A View From INSEAD

Business Strategy Execution: the Emotional Approach

Business Strategy Execution

Business, strategy, execution… these are hardly words that we associate with emotion. Yet, according to INSEAD professor, Quy Huy, leaders who are able to identify and manage patterns of emotion in their organisation greatly improve their chances of successful strategic implementation.

“Time and time again, senior executives spend time and resources developing and promoting a visionary strategy – often to be let down by its execution,” says Professor Huy. The problem, he explains is that they interpret business strategy execution as a technical task, similar to project management. Managers break their strategy down into operational tasks, assign people, skills and resources accordingly and assume that the rest should be smooth sailing. In reality, the success rate for business strategy execution is only 20 to 30%. 

The dark side of emotions

The trouble is that strategy implementation oftentimes involves disruptive change, which in turn unleashes a flood of collective emotions at all levels of the organisation – but especially in middle management. And there are no obvious project management tools to deal with your team’s deepest feelings.

“Many executives continue to believe that emotional suppression and task focus are the best ways to deal with emotional situations,” says Professor Huy. “Yet, as research in neurology and psychology has shown, emotions that are driven underground tend to incubate and surface later.”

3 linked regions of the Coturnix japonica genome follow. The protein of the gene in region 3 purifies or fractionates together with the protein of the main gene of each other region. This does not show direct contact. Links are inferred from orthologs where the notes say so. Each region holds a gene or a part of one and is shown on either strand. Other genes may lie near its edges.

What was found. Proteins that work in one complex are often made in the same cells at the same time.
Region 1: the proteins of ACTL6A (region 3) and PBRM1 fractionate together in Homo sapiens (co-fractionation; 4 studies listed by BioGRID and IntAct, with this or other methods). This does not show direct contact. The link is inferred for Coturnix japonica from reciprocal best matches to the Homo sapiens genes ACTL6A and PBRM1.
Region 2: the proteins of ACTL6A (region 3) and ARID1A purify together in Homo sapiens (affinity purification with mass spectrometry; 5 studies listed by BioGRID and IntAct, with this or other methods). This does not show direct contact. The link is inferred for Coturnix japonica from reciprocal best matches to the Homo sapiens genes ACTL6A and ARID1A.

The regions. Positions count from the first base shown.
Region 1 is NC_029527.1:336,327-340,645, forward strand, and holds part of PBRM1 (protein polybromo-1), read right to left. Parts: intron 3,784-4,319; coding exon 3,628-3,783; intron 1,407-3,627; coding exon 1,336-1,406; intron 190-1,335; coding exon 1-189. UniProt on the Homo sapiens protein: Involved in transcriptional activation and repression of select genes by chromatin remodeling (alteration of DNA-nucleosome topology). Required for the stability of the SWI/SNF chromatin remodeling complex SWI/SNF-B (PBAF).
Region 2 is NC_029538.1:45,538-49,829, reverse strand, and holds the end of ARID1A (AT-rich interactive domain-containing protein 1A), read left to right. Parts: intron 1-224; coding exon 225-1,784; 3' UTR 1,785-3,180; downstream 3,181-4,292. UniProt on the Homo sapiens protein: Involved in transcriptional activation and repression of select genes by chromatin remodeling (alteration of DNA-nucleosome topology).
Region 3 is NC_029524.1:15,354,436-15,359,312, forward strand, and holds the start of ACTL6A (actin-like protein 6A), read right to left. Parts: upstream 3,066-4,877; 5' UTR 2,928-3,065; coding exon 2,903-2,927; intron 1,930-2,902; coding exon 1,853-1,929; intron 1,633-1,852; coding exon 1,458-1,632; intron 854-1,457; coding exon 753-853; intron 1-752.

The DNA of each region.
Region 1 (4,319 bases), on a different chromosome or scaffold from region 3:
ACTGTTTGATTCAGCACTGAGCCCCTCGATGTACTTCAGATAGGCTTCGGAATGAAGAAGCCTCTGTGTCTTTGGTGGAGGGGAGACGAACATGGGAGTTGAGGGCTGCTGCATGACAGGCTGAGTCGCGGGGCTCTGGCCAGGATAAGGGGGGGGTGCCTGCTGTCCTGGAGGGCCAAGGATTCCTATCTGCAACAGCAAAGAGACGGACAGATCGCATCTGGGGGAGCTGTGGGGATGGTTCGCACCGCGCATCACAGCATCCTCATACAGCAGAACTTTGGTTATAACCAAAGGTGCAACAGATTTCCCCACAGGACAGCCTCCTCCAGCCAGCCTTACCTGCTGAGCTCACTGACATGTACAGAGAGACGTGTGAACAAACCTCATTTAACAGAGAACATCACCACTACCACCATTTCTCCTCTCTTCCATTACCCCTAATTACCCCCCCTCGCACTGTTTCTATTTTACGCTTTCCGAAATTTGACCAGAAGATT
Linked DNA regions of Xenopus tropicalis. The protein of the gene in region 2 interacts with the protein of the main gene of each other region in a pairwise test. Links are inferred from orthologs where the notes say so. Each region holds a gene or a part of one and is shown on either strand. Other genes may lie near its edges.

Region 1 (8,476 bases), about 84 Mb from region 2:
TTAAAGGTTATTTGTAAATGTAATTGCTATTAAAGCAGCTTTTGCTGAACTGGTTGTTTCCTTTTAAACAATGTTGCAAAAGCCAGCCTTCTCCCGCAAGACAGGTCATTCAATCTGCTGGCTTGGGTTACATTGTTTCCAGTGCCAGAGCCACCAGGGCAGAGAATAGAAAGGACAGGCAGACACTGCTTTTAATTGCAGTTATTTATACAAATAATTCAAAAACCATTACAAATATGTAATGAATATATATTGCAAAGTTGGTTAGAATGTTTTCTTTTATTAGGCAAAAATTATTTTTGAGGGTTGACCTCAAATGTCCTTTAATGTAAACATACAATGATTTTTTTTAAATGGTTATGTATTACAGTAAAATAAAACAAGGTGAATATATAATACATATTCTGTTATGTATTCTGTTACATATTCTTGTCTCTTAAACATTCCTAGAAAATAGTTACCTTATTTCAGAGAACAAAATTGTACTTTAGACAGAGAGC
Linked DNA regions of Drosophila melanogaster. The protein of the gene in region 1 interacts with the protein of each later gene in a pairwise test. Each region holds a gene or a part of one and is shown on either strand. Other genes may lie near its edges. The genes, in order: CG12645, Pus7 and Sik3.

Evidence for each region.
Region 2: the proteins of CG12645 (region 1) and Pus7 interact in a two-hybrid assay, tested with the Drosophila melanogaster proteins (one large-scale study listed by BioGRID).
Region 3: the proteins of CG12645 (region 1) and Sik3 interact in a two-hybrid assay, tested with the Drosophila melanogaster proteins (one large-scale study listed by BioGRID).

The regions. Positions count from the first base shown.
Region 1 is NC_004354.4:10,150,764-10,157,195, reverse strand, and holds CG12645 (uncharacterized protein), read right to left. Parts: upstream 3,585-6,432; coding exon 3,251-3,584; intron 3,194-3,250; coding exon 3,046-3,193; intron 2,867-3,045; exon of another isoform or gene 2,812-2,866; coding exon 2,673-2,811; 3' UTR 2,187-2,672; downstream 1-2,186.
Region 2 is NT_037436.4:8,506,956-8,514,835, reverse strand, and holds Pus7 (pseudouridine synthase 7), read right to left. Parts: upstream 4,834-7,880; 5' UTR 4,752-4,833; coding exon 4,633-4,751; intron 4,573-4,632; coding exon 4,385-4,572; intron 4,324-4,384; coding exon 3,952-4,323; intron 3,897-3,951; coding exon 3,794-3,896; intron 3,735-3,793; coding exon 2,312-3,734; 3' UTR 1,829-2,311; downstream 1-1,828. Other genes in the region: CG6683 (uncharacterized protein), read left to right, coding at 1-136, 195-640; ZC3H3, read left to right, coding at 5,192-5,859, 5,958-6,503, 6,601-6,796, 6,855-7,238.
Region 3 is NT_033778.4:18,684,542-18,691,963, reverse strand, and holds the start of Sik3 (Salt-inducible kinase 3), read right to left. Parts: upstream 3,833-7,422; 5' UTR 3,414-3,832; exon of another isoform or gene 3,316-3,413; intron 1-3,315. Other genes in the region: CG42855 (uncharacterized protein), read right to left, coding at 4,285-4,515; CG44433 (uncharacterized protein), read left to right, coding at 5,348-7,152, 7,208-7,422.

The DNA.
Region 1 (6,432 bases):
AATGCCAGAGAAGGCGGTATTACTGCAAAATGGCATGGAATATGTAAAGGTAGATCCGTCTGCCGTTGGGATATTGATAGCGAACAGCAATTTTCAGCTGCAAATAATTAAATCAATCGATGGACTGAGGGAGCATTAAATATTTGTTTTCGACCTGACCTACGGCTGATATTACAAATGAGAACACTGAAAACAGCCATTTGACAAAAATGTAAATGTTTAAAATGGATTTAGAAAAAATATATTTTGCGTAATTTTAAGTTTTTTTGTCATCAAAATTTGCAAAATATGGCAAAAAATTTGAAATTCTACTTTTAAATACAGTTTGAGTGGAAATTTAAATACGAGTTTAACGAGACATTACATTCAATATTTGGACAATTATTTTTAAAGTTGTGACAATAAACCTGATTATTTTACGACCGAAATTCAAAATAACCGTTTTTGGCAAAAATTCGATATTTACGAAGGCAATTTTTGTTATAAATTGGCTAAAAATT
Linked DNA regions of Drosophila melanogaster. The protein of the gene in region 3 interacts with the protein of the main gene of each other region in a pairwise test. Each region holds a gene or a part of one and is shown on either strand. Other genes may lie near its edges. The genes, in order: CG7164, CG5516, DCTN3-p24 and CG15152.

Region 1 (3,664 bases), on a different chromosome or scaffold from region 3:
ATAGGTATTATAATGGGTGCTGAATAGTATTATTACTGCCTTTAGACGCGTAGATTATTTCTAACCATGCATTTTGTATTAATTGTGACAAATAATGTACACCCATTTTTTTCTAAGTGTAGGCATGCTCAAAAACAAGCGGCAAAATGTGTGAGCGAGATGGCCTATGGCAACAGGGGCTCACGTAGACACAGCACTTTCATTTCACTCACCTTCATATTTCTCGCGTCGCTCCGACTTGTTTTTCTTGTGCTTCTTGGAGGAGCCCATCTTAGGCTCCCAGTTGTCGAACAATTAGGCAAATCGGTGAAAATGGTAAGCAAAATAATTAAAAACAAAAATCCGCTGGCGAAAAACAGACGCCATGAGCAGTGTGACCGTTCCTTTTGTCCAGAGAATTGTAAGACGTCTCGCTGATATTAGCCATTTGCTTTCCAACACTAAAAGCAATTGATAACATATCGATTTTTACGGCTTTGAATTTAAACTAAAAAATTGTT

Professor Huy’s own research is more down-to-earth, however. It deals with collective emotions in the context of everyday business. One of his findings is that collective emotions in business fluctuate far less than individual emotions, which go up and down with our moods, and are easily dissipated. Instead, collective emotions are sticky for and can even amplify over time. He says: “If someone is angry about something a CEO has intentionally or unintentionally done and speaks about it, the feeling can fester and be reinforced during conversations about similar incidents with other middle managers.” 

The positive power of emotions

One solution is to encourage the expression of emotions at work. Clearly, however, this approach has to be handled carefully. Executives have to foster a climate of psychological safety. They must also “carefully re-examine taken-for-granted beliefs, languages, and practices that devalue, discourage, or constrain emotions,” as Professor Huy puts it. Finally, executives need to raise their emotional awareness by understanding the causes and consequences of, for example, shame, guilt, anger, pride, and joy. Only then can they regulate these emotions and express them to others in a socially appropriate way.

Of course, executives can survive for a long time without perceiving the patterns of emotion in their organisations. But they are likely to stumble when it comes to their first major business strategy execution. On this point Professor Huy is insistent: “We cannot emphasise enough the urgency in attending to the collective emotions of middle managers whose cooperation is vital to implementing change by giving them greater voice and ownership.”

Learning more at INSEAD

Read the full article from Quy Huy here. To harness the positive power of emotion in your business, learn from the expert himself. Consider enrolling in INSEAD’s Strategy Execution Programme for executives – designed and directed by Professor Huy. He will not simply teach you a whole new emotional language; he will use the programme’s innovative two-module structure to coach you through the challenging process of strategy implementation.

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